Grandmother reports scammers after catching onto scheme

NORTH CHARLESTON, SC (WCSC) - The Charleston County Sheriff's Office is investigating after a woman caught onto a scheme by two people, one of whom claimed was her grandson, trying to scam her out of money.

According to investigators, on Dec. 8, the victim received a call from a man claiming he was her grandson. The man claimed he had traveled to Atlanta with some friends and was arrested for DUI.

The sheriff's office says when the victim questioned why the man did not sound like her grandson, the man said he had a broken nose in an accident which resulted in his arrest.

An incident report states that the attempted scam lasted for 15 minutes. The victim then received a phone call from someone claiming he represented his grandson. The caller told the woman that she needed to wire $3,725 so her grandson could be released from jail.

The woman then realized the calls were a scam and contacted the sheriff's office. Authorities are continuing the investigation.

The sheriff's office released the following information:

This incident is a variation of several scams which have been tried by scammers to solicit money from individuals throughout the U.S. most involving a call from a "relative" reporting some type of arrest and money is requested to be sent to get the person out of jail. The requests may include wiring the money through a third party or source.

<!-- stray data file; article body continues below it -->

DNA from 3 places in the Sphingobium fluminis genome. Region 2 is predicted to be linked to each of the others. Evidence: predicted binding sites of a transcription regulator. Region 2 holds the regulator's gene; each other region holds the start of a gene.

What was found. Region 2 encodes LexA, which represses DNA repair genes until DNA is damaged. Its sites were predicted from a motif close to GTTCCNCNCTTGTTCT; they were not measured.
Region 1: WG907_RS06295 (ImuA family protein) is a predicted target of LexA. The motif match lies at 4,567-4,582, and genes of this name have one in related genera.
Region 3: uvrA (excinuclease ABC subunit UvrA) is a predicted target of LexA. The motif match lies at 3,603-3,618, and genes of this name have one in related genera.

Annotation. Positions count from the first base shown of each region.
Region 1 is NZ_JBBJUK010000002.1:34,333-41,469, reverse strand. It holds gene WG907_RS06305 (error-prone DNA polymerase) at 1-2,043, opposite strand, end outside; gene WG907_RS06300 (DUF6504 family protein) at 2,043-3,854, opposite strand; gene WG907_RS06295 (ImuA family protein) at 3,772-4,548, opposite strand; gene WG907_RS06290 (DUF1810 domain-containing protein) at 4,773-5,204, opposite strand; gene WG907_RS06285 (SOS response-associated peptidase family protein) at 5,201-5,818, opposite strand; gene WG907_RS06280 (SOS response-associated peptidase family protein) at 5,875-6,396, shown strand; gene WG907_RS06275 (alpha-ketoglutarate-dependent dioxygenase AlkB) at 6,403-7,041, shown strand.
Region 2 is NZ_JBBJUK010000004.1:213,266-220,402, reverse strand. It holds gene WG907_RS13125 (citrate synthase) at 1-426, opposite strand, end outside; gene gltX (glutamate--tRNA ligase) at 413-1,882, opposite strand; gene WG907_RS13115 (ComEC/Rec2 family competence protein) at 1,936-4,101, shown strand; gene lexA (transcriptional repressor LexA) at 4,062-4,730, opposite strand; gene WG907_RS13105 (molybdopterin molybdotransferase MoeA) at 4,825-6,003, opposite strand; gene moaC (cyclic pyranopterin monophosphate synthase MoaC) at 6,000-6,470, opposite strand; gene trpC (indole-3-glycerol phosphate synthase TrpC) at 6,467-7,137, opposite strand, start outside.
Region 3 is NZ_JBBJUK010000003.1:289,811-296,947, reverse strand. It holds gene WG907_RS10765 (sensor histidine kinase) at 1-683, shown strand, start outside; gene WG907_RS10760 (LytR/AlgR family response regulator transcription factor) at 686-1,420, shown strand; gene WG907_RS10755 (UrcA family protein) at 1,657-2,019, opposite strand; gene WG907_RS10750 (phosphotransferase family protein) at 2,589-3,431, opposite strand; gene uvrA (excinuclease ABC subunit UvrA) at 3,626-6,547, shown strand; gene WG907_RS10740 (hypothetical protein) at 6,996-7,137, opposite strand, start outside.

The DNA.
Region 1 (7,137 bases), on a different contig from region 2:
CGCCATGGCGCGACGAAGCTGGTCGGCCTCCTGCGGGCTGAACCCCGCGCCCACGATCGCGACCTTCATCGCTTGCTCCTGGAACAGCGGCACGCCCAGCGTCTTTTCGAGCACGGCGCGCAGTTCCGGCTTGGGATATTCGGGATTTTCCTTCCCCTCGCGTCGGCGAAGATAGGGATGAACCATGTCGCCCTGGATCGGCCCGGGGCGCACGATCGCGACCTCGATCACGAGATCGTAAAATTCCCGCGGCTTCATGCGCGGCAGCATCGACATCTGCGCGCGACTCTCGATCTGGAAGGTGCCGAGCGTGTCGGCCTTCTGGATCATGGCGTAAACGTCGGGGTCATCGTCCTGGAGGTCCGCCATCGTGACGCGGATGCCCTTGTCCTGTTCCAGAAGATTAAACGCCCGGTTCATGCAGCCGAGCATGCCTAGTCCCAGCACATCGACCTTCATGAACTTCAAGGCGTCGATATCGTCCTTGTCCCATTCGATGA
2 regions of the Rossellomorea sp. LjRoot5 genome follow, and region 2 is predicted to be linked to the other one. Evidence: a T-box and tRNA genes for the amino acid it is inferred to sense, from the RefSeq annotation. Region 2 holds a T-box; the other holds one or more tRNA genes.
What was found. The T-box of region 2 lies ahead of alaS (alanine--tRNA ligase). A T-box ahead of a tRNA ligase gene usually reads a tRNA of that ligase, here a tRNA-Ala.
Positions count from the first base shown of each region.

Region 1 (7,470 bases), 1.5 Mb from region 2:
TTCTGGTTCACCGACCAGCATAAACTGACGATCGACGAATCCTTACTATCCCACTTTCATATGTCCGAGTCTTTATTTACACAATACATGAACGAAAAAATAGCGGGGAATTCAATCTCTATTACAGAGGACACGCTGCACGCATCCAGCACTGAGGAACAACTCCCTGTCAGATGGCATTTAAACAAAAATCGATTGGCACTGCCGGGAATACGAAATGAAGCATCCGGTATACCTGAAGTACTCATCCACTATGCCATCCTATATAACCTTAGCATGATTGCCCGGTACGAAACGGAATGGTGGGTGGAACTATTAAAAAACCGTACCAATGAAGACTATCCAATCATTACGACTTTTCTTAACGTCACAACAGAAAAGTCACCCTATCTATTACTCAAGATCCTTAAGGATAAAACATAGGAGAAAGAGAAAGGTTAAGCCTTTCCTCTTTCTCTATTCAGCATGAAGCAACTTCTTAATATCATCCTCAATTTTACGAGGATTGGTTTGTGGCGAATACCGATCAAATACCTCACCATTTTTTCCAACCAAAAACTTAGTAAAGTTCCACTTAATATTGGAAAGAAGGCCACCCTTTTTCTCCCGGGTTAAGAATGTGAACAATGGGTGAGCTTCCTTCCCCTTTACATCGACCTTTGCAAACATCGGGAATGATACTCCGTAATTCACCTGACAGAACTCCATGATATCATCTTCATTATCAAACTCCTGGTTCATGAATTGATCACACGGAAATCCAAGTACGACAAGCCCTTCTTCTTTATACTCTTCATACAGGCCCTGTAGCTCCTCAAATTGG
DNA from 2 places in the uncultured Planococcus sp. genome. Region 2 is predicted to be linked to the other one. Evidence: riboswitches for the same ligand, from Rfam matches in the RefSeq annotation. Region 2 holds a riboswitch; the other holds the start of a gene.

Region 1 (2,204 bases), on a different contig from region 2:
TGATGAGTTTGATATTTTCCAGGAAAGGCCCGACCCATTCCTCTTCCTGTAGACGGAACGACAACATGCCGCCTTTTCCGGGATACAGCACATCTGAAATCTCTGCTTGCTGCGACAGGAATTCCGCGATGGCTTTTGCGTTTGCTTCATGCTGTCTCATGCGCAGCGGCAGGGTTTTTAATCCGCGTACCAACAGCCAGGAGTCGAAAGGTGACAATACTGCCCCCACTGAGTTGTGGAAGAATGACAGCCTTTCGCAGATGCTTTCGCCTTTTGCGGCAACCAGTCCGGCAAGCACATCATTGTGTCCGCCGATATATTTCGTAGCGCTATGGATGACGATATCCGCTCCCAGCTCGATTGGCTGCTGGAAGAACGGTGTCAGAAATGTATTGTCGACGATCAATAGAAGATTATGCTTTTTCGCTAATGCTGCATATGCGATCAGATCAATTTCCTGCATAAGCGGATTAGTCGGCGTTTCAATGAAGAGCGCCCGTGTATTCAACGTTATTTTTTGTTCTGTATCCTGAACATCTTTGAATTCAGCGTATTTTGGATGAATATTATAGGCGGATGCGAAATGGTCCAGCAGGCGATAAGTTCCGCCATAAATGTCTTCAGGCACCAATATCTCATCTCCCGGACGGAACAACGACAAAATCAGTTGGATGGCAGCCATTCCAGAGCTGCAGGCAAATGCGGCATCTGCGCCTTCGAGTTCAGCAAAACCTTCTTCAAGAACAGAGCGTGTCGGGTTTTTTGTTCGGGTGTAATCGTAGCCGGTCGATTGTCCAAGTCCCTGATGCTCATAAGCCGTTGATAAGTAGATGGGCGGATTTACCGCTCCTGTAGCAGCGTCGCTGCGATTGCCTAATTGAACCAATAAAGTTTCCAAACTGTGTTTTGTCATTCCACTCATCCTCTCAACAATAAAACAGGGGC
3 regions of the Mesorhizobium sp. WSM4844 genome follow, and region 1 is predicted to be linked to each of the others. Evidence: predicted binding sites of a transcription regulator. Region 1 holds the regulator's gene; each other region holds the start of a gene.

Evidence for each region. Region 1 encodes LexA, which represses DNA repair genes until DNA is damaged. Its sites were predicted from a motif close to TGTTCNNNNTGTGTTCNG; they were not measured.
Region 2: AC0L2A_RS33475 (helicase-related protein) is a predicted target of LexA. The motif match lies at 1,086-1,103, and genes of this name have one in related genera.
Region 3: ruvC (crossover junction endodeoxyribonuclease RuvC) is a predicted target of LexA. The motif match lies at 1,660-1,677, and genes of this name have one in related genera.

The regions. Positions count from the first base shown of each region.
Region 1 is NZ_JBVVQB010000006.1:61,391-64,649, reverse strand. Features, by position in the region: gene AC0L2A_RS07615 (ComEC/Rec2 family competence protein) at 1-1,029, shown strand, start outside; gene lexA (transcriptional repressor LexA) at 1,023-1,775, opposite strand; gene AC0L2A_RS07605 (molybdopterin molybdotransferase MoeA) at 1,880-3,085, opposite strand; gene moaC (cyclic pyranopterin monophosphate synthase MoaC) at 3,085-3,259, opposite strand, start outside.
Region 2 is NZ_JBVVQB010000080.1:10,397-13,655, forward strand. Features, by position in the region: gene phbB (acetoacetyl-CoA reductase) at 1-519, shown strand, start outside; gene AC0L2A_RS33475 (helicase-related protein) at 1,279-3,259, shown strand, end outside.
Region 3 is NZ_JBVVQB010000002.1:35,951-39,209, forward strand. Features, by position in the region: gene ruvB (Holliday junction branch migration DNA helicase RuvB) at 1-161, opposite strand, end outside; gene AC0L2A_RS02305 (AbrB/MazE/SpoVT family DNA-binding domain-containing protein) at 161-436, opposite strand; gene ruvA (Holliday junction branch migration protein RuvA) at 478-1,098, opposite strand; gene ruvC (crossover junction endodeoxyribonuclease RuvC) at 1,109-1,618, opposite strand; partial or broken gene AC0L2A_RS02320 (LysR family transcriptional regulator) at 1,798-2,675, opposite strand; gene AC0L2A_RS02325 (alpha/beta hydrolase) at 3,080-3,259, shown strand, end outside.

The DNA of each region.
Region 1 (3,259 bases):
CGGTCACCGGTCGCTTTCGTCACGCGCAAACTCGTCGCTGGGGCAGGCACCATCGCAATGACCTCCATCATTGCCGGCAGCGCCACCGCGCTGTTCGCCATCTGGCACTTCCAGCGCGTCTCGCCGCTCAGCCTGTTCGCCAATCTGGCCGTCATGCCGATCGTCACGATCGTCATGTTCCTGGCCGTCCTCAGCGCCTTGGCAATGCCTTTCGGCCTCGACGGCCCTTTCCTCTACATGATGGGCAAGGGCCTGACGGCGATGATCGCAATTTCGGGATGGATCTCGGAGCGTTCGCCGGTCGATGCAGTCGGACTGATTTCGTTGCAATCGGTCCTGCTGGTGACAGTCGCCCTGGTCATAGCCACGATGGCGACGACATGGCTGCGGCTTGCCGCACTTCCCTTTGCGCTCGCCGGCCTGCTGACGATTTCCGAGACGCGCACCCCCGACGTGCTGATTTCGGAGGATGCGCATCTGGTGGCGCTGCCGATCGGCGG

In this incident the potential victim did all the right things including: noticing inconsistencies in the information coming from the person claiming to be her grandson and asking important questions about the incident in question, knowing the Grandson had not been traveling, trusting her instinct's that something wasn't quite right and contacting law enforcement to report the incident.

To avoid being a victim of fraud anyone receiving calls soliciting money, including those claiming to be relatives or someone acting on a relatives behalf, are encouraged to do some research into the "reported" incident before sending any money. Many detention centers and courts have websites where information on arrested persons can be verified.

Check online for similar scams the better informed you are the less likely you are to become a victim of fraud. Follow your instincts more often than not if something doesn't seem right there's usually a reason why. Finally notify law enforcement and report incidents when they occur.

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